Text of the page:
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December 18, 1943


Author Affiliations


From the Laboratory of Applied Physiology, Yale University.

JAMA. 1943;123(16):1037-1042. doi:10.1001/jama.1943.82840510003008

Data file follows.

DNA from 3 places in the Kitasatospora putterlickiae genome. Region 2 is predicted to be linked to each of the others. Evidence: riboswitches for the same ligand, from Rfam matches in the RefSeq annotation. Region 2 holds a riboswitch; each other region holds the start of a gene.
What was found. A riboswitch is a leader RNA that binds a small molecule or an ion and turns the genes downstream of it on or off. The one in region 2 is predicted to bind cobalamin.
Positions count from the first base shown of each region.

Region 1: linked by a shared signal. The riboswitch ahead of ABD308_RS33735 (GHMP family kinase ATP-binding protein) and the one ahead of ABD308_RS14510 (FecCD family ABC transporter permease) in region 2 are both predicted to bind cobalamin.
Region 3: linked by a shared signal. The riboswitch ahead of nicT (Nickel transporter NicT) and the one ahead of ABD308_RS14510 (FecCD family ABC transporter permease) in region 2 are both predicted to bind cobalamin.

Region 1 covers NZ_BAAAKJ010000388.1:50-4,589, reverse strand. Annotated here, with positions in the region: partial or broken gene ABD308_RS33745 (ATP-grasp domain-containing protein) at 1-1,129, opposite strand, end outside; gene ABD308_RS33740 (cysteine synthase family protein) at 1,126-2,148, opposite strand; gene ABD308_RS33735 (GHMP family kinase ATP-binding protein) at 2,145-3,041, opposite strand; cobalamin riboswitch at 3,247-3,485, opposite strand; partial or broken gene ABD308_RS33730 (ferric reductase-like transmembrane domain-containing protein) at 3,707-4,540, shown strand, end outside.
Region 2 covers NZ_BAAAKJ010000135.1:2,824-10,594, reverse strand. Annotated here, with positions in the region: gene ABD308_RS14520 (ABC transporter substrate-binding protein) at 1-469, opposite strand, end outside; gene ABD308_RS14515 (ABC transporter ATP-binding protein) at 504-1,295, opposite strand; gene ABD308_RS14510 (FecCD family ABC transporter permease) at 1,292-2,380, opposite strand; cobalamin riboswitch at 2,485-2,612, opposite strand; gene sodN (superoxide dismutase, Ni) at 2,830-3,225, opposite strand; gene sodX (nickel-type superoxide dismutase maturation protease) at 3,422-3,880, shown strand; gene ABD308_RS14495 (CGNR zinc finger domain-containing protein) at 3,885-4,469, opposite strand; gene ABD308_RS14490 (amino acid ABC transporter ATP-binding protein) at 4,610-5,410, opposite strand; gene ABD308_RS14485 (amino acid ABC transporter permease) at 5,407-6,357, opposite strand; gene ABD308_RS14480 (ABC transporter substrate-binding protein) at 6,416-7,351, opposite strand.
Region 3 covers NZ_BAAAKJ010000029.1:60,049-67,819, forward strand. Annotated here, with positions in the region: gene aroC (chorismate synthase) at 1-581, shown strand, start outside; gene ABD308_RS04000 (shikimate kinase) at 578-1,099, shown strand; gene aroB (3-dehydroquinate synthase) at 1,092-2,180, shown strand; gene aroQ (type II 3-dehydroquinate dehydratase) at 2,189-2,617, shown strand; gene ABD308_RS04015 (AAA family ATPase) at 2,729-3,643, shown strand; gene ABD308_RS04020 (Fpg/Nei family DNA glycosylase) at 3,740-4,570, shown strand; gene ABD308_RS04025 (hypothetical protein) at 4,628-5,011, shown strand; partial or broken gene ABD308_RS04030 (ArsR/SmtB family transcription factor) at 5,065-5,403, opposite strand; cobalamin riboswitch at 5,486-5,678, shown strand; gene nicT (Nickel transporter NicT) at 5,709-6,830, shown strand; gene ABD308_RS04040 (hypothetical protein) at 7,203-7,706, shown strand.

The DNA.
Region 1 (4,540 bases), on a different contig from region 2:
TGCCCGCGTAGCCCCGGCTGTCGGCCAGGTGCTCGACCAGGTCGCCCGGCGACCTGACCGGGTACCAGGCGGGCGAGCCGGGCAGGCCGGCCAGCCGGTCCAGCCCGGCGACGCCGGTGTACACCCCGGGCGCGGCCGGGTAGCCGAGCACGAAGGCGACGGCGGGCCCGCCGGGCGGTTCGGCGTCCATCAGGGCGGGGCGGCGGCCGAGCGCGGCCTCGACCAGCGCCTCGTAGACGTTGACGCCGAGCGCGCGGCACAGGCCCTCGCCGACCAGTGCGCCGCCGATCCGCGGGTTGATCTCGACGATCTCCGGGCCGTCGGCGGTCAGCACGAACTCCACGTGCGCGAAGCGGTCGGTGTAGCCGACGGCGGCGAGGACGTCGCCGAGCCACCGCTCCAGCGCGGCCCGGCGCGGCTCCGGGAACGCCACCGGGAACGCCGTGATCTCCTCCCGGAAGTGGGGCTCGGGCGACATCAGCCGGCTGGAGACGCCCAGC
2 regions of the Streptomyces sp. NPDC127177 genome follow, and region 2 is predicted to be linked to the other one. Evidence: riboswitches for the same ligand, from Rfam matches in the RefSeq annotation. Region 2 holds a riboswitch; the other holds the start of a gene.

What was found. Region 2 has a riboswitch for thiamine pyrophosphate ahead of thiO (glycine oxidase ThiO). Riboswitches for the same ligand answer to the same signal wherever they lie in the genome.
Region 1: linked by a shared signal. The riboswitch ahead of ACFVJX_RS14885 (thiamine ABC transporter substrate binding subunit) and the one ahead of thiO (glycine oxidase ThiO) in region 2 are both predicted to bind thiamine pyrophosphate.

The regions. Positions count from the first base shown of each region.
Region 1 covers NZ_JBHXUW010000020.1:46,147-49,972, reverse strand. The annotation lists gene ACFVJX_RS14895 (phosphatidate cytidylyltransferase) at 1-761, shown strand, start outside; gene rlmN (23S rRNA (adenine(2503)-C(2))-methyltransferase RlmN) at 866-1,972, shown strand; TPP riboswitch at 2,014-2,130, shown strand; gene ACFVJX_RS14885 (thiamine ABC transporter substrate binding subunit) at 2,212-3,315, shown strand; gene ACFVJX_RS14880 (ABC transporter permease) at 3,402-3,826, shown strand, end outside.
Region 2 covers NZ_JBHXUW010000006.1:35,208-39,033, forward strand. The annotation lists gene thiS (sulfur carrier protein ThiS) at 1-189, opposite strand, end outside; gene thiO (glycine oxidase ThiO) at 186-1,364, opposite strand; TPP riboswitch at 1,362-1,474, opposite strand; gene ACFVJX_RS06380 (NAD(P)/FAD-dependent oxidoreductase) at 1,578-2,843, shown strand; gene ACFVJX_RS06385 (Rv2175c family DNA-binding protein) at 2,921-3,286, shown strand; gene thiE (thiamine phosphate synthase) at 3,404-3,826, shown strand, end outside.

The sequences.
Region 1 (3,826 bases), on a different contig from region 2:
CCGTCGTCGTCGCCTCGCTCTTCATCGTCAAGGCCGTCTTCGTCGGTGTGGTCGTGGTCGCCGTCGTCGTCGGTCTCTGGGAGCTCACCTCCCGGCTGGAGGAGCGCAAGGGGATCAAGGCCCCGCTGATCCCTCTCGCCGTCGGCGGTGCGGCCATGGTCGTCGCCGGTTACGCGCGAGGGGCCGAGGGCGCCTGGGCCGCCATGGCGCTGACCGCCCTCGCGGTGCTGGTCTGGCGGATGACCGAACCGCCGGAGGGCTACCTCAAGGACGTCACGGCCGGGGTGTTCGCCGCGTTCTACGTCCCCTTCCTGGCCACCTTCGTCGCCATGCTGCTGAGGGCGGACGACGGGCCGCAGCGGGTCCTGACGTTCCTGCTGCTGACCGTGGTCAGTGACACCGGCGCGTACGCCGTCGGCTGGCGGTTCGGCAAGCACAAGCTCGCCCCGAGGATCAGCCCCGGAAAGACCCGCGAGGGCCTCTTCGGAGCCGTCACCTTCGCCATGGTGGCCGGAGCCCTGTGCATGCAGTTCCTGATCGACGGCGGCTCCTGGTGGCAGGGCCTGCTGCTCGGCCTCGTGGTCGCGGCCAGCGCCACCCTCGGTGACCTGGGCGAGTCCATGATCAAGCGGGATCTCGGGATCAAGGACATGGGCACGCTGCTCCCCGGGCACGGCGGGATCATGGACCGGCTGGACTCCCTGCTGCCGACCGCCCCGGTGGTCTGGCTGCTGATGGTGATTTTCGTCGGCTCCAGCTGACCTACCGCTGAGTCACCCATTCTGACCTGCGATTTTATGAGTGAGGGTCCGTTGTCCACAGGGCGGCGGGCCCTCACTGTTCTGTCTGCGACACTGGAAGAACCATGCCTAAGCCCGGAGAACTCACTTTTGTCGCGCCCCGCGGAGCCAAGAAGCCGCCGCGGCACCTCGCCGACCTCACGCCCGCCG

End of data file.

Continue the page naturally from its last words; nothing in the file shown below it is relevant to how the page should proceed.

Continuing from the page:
Few branches of healing are more ancient than the branch of resort therapy and none, with the possible exception of surgery, has been more influenced in its display by the regard in which it has been held by the physician. Unfortunately, these views have often had little or no relation to the actual benefits of the therapy but they have nevertheless largely determined the extent to which it has been employed. Much of the discussion to follow on the historical background of resort therapy will be concerned with the forces which at different periods have raised this therapy to the central feature of medical care, have reduced it to the status of a superstition, have diverted its main features into voluptuous cultural practices, have opposed its use on the puritanical background that its measures coddled the flesh that needed scourging for the sins of disease, have degraded it to a

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